A GARDEN IN PROGRESS - 2006
The great challenge for the garden designer is not
to make the garden look natural,
but to make the garden so that the people in it will feel natural.
- Lawrence Halprin
When we moved into our home three years ago, the area by the screened porch was bare dirt with an old tool shed blocking the view of the woods. Homer moved the shed which left a wonderful blank canvas for a garden. I visualized a "secret garden" filled with many of the plants and shrubs I remembered from childhood. I wanted something special and as always, I could not have even begun to do it without Homer's hard work. I imagined it and he did most of the hard labor. Bless his heart (as we say in the South). We began working on this in March, 2006, but most of the work has been done in April and May. Check back often to see how it is progressing. Links to local nurseries and ponds are at the bottom of the page.
Click on each image to see larger picture.
BEFORE AND AFTER PICTURES - 2006
We had collected rocks for several years and used them to lay out the garden path and then used black plastic garden edger to define the beds and pathway. The path changed shape several times during the process.
I added a combination of potting soil, peat humus and mushroom compost to the first bed, but not too compost since I didn't want to burn the delicate plants. I also used too much mulch and had to pull some up. I had discovered a wonderful plant nursery online a few months back and purchased the most wonderful flowers and shrubs from them. Gardens of the Blue Ridge in Pineola, NC is the best mail-order nursery I've ever dealt with. The plants that we received from them were the healthiest we've purchased anywhere. Rob Fletcher helped me pick out the Sweet Shrubs that I love so much as well as incredible wildflowers such as the rare Yellow Fringed Orchid (that should never be harvested in the wild), Foam Flower and Jack in the Pulpit which all grow in Pisgah National Forest. To be able to have them in our garden is a treat. In addition, we also ordered Wild Ginger from them to add to our Ginger transplant from South Carolina. The Wild Ginger is special to me since I've transplanted the original plant that grew in the woods next to our house when I was a child. The fact that it is still living after 50 years is amazing!!
In addition to the ordered plants, we transplanted ferns, a wild ground cover, and May Apples from our yard. Then, Hostas from Walmart completed the first bed. I spray painted some clay pots to place around the garden pool that we plan on digging.
We changed our minds about how the second bed should be placed and Homer worked on it and a small bed by the pathway between the porch and raised bed.
I added more hostas to the pathway bed.
I repeated the process of adding soil, compost and humus to the bed and transplanted some very root-bound herbs. In addition, we purchased rosemary, sage, mint and basil to plant in our new herb bed. Homer added more groundcover and I transplanted some phlox and Creeping Thyme to fill in the spaces.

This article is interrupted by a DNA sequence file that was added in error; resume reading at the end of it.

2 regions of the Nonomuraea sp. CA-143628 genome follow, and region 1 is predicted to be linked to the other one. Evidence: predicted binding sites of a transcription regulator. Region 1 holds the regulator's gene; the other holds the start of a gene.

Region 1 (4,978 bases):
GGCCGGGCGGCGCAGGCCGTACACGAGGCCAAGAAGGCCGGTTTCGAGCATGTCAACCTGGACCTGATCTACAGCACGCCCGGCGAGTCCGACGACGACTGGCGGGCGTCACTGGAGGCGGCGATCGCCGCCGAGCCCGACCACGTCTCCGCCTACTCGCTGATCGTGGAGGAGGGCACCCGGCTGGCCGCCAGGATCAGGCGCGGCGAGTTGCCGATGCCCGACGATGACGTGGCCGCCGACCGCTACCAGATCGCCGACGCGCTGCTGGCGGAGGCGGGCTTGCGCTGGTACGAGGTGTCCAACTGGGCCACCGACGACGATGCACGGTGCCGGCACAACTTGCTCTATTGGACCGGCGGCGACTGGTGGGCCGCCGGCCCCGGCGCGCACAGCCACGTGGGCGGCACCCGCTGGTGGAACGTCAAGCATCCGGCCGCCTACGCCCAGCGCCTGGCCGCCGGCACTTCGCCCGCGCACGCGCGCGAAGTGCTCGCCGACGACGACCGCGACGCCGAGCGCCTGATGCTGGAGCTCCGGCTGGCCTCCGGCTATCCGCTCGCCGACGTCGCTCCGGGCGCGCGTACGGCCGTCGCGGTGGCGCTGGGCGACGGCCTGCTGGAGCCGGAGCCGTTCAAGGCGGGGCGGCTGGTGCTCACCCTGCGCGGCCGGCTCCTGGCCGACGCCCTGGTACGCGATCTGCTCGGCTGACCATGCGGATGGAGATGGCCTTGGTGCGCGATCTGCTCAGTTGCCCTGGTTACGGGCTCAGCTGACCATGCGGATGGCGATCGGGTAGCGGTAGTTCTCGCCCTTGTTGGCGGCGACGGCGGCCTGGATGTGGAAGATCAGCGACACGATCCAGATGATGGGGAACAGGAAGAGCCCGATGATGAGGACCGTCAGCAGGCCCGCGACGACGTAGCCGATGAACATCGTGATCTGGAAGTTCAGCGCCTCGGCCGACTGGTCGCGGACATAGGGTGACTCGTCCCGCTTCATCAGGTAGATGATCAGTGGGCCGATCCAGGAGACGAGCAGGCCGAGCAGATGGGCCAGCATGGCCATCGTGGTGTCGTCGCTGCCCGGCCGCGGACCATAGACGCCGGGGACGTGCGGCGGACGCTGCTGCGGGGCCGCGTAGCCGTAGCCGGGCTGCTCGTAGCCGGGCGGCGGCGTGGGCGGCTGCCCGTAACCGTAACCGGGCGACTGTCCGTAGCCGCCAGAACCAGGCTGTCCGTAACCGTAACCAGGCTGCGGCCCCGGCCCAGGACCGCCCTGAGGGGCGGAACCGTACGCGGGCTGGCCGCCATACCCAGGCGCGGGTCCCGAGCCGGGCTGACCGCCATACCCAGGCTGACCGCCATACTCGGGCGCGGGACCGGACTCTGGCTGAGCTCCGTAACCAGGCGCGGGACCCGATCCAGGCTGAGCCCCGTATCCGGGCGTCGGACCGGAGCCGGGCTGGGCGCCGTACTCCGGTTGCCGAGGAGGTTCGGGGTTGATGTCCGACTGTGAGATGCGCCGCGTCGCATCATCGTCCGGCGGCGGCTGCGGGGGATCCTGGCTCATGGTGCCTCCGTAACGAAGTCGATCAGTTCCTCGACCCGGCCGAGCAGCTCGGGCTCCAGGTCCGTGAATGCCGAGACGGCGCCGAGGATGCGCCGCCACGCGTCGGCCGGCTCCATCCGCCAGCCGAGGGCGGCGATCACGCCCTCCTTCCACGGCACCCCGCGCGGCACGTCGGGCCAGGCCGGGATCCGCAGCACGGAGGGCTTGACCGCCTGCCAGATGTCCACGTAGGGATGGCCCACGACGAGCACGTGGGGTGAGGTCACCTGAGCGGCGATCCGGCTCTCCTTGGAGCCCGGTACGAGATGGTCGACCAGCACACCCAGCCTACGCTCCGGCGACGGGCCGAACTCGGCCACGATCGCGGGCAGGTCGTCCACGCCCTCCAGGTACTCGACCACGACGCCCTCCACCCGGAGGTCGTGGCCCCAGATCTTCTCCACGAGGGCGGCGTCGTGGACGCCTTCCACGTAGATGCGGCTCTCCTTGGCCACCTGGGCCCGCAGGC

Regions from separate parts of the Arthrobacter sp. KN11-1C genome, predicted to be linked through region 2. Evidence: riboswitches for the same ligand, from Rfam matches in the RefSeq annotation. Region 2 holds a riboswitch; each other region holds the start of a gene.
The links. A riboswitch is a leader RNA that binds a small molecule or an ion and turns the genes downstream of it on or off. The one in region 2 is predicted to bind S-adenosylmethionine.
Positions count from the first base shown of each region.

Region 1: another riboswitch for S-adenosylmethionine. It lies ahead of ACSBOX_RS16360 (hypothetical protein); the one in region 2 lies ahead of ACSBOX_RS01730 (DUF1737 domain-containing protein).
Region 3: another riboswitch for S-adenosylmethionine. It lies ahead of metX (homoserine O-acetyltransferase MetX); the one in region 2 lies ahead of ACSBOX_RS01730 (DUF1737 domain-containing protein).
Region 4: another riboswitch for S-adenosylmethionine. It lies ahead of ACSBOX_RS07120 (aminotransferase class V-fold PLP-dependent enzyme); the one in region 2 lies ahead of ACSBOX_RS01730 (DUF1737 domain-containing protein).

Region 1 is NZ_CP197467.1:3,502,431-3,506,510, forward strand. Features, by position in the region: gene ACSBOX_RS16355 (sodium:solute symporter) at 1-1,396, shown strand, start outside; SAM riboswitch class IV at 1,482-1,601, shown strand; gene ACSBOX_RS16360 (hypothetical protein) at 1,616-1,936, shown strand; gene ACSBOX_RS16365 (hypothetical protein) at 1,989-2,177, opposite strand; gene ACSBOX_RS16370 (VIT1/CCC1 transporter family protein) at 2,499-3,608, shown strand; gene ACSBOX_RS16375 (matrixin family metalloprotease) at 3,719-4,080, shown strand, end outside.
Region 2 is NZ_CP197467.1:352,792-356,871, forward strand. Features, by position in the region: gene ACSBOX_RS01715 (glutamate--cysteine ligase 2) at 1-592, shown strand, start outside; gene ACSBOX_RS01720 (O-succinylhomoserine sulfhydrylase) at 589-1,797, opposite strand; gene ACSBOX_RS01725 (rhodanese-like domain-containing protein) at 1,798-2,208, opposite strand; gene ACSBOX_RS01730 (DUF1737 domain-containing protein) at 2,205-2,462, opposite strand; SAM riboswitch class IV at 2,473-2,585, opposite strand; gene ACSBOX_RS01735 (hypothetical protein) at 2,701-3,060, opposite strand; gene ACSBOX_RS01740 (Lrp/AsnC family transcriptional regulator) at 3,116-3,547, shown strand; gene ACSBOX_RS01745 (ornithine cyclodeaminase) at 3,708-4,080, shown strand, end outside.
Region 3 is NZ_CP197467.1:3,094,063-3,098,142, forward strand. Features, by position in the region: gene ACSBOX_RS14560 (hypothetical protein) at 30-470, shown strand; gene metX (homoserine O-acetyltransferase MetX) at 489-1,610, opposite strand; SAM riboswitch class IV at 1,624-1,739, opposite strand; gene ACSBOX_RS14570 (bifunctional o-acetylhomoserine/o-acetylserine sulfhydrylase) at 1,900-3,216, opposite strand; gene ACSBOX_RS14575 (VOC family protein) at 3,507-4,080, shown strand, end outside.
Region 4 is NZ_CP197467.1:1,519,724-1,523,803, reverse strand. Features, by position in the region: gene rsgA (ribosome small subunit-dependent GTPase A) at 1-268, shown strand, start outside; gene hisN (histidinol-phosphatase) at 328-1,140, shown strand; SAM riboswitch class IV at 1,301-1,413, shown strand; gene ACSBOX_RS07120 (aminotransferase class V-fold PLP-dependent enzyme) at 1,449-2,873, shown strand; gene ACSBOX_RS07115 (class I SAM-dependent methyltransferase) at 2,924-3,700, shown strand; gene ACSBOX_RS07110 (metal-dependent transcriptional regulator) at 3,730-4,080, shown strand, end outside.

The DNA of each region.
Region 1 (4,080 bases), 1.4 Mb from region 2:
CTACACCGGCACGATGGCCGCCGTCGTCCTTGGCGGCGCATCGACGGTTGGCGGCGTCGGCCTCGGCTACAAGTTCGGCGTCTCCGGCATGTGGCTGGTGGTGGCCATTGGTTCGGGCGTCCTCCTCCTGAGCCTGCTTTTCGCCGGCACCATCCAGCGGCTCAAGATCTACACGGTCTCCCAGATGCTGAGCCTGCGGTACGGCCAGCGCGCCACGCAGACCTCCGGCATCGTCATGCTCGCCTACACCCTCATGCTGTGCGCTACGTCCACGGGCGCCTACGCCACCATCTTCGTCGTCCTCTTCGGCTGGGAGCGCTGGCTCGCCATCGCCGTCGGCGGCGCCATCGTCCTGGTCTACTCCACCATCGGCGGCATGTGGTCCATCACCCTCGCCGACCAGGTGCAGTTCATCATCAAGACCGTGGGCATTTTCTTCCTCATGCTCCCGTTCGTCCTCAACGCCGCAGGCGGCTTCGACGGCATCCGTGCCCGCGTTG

Early May - The first bed is filling in. After a good rain and some warm days, the Sweet Shrub is blooming. We also purchased a yellow Sweet Shrub from Fry's Nursery in Pisgah Forest, NC which gives us three of the shrubs to enjoy.
Homer worked on this pool for two afternoons and got this much accomplished! WAY COOL! Is he good OR WHAT??
Next, on May 22 and 23, Homer began laying the bricks.
These flag irises from the tiny water garden in the front yard will go in the pond. They originally came from a swamp around the Edisto River in Bamberg County, South Carolina.
This was the finished pond on May 29!!
May 12 - a few garden accents added. A good friend had given us some windows from an old log cabin and we thought they would look good as a backdrop for the shrubs. They are under the eaves of the house to prevent water damage. We also added some more basil, impatiens and some beautiful African Daisies that we got from Lowes. The ceramic cat and little resin frog are perfect for some whimsical spots in the garden. The blue paperweight had been in an indoor fountain and adds to matching color to the painted pots.
A Toad House!
Easy to make. Simply bury a terra-cotta pot in the soil halfway, place some sand on the inside, add a water source such as the dish shown here and there's a new home for your garden toads. If this is placed beside a light source, it's even better, giving the toad some insect snacks at night.
May 22 - I planted some beautiful Sweet Woodruff and Mint that we got from a Brigg's Nursery in Horseshoe, NC. I also bought some Ajuga and Thyme that we planted around the pond as groundcovers.
Homer began adding the gravel to the pathway after laying down the landscaping fabric on May 25 and was finished by the 28th!
By June 16, the pond was really settling in. We now have Grey Tree frogs singing by the pond at night!
We have life in the pond!! We listened to the Grey Tree Frogs mating in June then noticed eggs in the pond. As of July 4, we have THOUSANDS of tadpoles in the pond!! I feed them goldfish flake food daily and watch them grow. To see the tiny pond so full of life is amazing! A friend laughed when I told her how many tadpoles we had, thinking we had created a monstrous nursery by feeding the young frogs. But, the pool was sterile and there had not been enough time for algae to grow and organic material to accumulate. There is always a balance in nature and I take care not to disturb it. It's difficult, however, to watch the tadpoles grow and not feel involved somehow. Go to POLLYWOG POND to see how our tadpoles have grown1
Summer Garden - August 2006